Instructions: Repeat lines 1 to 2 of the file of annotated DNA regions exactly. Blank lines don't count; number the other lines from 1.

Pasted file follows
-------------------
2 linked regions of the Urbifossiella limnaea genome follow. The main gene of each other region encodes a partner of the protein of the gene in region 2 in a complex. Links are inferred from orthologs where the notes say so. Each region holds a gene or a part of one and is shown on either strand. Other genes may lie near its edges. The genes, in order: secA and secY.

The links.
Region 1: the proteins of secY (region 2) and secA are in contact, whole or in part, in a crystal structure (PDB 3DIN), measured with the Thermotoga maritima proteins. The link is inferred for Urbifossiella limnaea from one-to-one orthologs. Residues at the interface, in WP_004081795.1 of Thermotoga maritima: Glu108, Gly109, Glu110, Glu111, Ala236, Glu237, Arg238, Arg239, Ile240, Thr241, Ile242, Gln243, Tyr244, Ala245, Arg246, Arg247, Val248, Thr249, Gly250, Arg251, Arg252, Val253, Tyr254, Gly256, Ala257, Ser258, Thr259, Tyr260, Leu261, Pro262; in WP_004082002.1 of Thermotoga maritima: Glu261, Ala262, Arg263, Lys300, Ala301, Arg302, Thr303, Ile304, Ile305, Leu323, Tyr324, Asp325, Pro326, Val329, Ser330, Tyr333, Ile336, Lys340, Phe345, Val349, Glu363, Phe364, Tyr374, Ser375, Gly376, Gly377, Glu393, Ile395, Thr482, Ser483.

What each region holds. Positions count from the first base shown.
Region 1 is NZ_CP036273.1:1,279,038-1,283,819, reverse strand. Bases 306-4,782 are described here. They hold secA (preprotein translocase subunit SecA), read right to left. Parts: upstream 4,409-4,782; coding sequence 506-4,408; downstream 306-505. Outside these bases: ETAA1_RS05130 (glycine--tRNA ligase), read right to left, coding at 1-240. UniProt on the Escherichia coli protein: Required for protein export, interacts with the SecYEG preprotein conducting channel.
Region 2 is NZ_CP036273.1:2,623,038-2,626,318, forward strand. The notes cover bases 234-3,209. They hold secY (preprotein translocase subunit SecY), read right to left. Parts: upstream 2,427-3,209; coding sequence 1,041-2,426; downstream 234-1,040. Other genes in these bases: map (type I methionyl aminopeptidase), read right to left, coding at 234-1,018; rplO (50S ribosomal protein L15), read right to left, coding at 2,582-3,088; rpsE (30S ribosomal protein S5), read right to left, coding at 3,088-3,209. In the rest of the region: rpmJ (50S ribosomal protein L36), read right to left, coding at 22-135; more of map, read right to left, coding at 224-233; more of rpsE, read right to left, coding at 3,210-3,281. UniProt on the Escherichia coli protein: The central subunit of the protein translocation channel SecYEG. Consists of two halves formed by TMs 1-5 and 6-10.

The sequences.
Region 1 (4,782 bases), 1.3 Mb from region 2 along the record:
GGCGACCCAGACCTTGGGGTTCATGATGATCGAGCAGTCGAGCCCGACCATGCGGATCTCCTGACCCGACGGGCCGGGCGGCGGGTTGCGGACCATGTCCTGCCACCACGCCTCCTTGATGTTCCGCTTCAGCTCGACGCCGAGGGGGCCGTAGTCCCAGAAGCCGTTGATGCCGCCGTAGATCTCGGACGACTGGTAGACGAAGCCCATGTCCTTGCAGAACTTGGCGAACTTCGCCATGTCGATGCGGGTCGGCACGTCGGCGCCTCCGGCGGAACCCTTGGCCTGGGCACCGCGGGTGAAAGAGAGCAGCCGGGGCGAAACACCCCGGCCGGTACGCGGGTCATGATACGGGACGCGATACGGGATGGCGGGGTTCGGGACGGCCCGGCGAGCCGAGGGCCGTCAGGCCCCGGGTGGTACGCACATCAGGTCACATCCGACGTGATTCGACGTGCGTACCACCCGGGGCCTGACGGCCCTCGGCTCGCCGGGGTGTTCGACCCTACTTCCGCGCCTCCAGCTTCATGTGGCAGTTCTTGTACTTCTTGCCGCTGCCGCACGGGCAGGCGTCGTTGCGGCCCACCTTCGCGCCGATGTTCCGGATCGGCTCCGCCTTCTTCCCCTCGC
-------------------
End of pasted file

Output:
2 linked regions of the Urbifossiella limnaea genome follow. The main gene of each other region encodes a partner of the protein of the gene in region 2 in a complex. Links are inferred from orthologs where the notes say so. Each region holds a gene or a part of one and is shown on either strand. Other genes may lie near its edges. The genes, in order: secA and secY.

The links.